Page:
Your first child takes you places you have never been. They tug you along winding unknown trails fraught with unforeseen peril, sudden switchbacks and seemingly unscale-able mountains. You wend your way wildly along, hands clasped, half-stumbling, groping amongst low-hanging branches. Amazingly, at times, you find yourself suddenly atop a mountain, breathless, the wind whipping your hair as you look out on this sudden vista of such profound and immense beauty that it hurts, physically, to behold. Sometimes you might get to sit awhile. Enjoy the view. Catch your breath. Other times you are yanked from your reverie and off you go again, praying fervently that your feet find steady ground as you run along behind.
Gryffin has been in kindergarten for about 4 months now and we find ourselves, as always, in uncharted land. While we’ve settled in to making lunches, remembering library books and backpacks and parent/teacher conferences, there has been other, more murky terrain to navigate in this new year.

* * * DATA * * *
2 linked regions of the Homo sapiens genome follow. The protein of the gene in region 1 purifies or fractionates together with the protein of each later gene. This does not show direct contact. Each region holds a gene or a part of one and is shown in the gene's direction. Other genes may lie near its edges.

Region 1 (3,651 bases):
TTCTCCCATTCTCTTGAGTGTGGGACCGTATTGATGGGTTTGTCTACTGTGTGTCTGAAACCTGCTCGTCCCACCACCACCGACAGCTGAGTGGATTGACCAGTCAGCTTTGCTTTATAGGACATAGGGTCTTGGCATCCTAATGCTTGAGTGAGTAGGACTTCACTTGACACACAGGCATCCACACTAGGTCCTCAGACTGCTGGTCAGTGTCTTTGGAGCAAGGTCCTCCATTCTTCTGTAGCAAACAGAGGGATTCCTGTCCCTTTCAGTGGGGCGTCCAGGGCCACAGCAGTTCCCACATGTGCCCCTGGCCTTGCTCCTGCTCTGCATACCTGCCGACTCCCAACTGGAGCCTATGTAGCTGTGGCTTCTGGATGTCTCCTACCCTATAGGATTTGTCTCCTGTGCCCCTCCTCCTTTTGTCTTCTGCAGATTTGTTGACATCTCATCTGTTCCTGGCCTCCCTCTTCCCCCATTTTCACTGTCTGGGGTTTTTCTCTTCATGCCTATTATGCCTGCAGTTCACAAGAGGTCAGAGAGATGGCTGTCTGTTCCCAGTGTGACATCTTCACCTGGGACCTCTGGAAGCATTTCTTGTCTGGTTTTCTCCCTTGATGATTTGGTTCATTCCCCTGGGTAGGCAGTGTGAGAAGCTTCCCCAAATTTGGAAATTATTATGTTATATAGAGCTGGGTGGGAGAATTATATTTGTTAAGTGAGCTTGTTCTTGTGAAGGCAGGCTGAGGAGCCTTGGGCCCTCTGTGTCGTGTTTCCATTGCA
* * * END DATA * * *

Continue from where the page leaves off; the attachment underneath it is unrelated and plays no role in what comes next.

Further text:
Friends who make fun of his shirt on “spirit day” until he quietly removes it over by the cubbies and stuffs it in his backpack.
Friends who laugh so much at the sunglasses he so proudly wore one morning that he vows never to wear them again.
Friends who won’t sit by him at lunch if he brings a certain kind of sandwich so he insists I make him something else, even though he doesn’t like it.
I drop him off every morning and watch him walk apprehensively onto the playground, eyes slowly scanning the blacktop for his “friends.” His face is such a bald commingling of hopefulness, fear, and uncertainty that I almost have to look away.
They aren’t bullies, these kids. And Gryffin genuinely seems to like going to school. But teaching a six-year-old about confidence and being brave: being ok with being Gryffin? It’s harder than I imagined. Who wants to hear about developing genuine and meaningful relationships when you’re just hoping somebody will sit by you in the cafeteria? I know he’ll be ok, really, but it’s brought some anguish to us this week as Jason and I have lumbered along beside him on this unfamiliar path.
It seems that with your second child, even though the landscape has changed, sometimes significantly, you have the faint memory of having been here before. You remember that there is a steep ledge off to this side, an uphill climb around that bend. You also remember the breathtaking, blinding beauty that comes at unexpected turns so you don’t feel quite so afraid. I’ll keep my eyes peeled now for those places in this unexplored territory with my firstborn. We’ll get through this bend in the trail and I know the view will be all the more worth it for what we’ve crossed to get to it.